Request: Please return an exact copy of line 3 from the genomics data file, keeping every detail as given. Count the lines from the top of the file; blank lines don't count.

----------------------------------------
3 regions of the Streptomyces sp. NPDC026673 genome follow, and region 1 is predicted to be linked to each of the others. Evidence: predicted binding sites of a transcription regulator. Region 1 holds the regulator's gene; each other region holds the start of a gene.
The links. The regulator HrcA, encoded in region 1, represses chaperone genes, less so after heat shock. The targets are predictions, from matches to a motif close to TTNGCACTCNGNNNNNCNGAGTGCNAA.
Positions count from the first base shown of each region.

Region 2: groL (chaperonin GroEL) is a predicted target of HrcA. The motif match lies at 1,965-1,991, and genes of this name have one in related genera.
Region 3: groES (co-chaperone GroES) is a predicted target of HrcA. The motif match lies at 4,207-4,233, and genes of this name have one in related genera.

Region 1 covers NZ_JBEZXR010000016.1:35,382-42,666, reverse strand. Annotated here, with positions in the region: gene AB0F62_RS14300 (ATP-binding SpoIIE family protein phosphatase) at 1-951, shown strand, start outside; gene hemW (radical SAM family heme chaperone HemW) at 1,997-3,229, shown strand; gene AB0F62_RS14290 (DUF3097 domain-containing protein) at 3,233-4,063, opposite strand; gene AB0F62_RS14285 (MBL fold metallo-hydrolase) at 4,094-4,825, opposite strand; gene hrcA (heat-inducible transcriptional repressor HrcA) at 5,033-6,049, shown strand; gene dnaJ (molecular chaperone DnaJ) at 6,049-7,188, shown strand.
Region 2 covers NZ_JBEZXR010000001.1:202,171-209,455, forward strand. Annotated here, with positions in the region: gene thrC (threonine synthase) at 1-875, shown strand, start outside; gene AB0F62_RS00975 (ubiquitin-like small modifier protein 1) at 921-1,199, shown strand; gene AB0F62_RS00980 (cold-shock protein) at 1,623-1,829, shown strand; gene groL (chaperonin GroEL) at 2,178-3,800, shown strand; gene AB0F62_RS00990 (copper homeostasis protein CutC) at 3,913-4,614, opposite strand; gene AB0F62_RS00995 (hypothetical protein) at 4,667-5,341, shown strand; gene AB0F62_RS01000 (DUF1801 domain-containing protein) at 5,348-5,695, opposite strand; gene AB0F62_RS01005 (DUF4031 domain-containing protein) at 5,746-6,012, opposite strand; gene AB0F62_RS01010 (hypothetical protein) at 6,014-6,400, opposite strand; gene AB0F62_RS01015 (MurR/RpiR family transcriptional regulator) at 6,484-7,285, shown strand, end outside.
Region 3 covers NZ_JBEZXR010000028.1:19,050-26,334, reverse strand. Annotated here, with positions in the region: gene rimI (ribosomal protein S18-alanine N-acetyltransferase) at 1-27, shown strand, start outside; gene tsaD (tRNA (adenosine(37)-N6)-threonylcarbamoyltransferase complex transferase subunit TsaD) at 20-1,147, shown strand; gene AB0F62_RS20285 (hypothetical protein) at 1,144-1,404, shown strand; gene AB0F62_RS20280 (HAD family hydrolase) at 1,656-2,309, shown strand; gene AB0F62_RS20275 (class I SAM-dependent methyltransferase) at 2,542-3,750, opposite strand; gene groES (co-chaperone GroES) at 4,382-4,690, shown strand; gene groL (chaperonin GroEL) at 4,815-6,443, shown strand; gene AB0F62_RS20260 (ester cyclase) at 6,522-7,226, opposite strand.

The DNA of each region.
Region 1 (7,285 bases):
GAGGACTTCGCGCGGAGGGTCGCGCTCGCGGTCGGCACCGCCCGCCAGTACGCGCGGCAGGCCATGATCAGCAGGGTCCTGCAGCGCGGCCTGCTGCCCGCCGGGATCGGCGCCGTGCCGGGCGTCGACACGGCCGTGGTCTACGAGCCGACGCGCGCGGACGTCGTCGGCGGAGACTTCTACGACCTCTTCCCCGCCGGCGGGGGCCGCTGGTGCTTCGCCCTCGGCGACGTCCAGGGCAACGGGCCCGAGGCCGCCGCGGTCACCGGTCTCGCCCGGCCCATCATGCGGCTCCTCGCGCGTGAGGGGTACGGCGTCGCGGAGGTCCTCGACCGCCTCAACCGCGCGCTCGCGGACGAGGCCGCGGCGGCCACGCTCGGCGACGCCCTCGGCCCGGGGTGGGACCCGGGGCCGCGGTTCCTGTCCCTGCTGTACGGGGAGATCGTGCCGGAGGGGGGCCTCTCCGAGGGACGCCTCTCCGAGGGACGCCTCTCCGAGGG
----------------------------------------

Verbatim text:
Positions count from the first base shown of each region.